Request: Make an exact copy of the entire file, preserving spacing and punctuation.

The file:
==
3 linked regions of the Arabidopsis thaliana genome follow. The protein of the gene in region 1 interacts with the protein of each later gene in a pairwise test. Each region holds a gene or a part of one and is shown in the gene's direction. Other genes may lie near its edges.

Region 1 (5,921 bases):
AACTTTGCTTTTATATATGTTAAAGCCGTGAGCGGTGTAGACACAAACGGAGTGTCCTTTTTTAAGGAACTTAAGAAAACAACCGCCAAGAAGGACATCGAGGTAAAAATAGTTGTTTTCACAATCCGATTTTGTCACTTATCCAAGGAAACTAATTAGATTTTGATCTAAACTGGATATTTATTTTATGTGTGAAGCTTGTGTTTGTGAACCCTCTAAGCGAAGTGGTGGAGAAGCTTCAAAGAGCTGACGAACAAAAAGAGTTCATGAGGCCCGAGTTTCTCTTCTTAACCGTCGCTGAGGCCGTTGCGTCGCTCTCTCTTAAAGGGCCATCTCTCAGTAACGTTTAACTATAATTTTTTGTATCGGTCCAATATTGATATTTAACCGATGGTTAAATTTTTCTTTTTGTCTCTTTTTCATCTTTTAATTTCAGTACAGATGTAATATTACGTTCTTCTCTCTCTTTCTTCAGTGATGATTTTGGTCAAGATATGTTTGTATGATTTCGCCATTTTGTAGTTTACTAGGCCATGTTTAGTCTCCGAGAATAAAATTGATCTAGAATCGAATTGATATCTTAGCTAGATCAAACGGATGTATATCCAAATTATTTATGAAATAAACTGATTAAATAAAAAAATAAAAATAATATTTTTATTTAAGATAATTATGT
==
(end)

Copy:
3 linked regions of the Arabidopsis thaliana genome follow. The protein of the gene in region 1 interacts with the protein of each later gene in a pairwise test. Each region holds a gene or a part of one and is shown in the gene's direction. Other genes may lie near its edges.

Region 1 (5,921 bases):
AACTTTGCTTTTATATATGTTAAAGCCGTGAGCGGTGTAGACACAAACGGAGTGTCCTTTTTTAAGGAACTTAAGAAAACAACCGCCAAGAAGGACATCGAGGTAAAAATAGTTGTTTTCACAATCCGATTTTGTCACTTATCCAAGGAAACTAATTAGATTTTGATCTAAACTGGATATTTATTTTATGTGTGAAGCTTGTGTTTGTGAACCCTCTAAGCGAAGTGGTGGAGAAGCTTCAAAGAGCTGACGAACAAAAAGAGTTCATGAGGCCCGAGTTTCTCTTCTTAACCGTCGCTGAGGCCGTTGCGTCGCTCTCTCTTAAAGGGCCATCTCTCAGTAACGTTTAACTATAATTTTTTGTATCGGTCCAATATTGATATTTAACCGATGGTTAAATTTTTCTTTTTGTCTCTTTTTCATCTTTTAATTTCAGTACAGATGTAATATTACGTTCTTCTCTCTCTTTCTTCAGTGATGATTTTGGTCAAGATATGTTTGTATGATTTCGCCATTTTGTAGTTTACTAGGCCATGTTTAGTCTCCGAGAATAAAATTGATCTAGAATCGAATTGATATCTTAGCTAGATCAAACGGATGTATATCCAAATTATTTATGAAATAAACTGATTAAATAAAAAAATAAAAATAATATTTTTATTTAAGATAATTATGT